EMQX plans to support OpenTelemetry traces and logs in future releases. By incorporating distributed tracing and correlating logs and directly analyzing how requests are processed within EMQX, we can enable end-to-end distributed diagnosis capabilities. This enhancement will enrich EMQX's monitoring data, enabling users to comprehensively and precisely monitor system operation status while quickly identifying and addressing anomalies.
Performance has always been a priority for EMQX, and we have made the following improvements in this release:
- Upgraded the Mria version to enhance publishing speed for retained messages by merging the index updates.
- Improved rule matching performance by using topic indexing in the Rule Engine, which is particularly beneficial for managing large numbers of rules.
- Introduced new node pooling and channel pooling configurations. Adjusting these configurations can significantly boost EMQX performance on high-latency clusters.
Additional New Features
In addition to the main features mentioned earlier, several components have been upgraded to enhance daily operations and user experience:
- Authentication, authorization, and Redis connections in data bridges now support setting usernames for connecting to Redis services that require usernames, such as AWS MemoryDB.
- Kafka data bridging now offers dynamic MQTT topic settings in consumer mode, allowing more flexible Kafka-MQTT topic mapping and MQTT target topic control.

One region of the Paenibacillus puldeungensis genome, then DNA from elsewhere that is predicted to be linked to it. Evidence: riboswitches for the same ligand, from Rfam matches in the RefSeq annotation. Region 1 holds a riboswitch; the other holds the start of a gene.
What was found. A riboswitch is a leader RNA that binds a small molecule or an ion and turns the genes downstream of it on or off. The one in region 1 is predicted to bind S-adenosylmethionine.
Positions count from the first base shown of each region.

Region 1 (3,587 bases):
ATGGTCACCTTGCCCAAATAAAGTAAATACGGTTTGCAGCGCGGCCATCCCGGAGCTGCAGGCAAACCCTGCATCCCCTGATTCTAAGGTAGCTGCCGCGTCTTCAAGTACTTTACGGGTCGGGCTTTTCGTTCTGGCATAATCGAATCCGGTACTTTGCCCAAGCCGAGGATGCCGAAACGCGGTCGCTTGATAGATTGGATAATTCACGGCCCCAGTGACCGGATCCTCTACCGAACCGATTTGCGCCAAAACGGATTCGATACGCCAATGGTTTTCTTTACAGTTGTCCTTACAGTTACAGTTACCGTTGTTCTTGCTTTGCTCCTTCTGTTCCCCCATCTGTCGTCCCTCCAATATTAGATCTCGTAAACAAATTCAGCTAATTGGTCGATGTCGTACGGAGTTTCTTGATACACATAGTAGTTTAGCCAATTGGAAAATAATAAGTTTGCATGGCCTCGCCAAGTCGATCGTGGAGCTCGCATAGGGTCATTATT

- GCP PubSub data bridging now supports setting PubSub message attributes and sort keys, enabling richer message routing and ordering.
- RabbitMQ data bridging now includes TLS connection support.
jqdependency version has been updated to fix minor security issues.
- Client authentication and authorization are now supported using LDAP as a data source.
- Installation packages for Amazon Linux 2023 and Debian 12 are now available.
- Metrics for messages, overload protection, authorization, and authentication have been optimized for greater clarity and richness for Prometheus integration.
The following is a list of major bug fixes:
- Fixed issue with logging of unrelated errors during EMQX shutdown. #11065
- Fixed an issue that prevented clients from sending messages with large payloads when debug/trace was enabled. #11279
- Fixed an issue where the
packets_connack_sentmetric was not incremented when sending CONNACK packets with a non-zero
- Added a check for the maximum value of the timestamp in the API to ensure it is a valid Unix timestamp. #11424
See the EMQX Enterprise 5.2.0 changelog for more feature changes and bug fixes.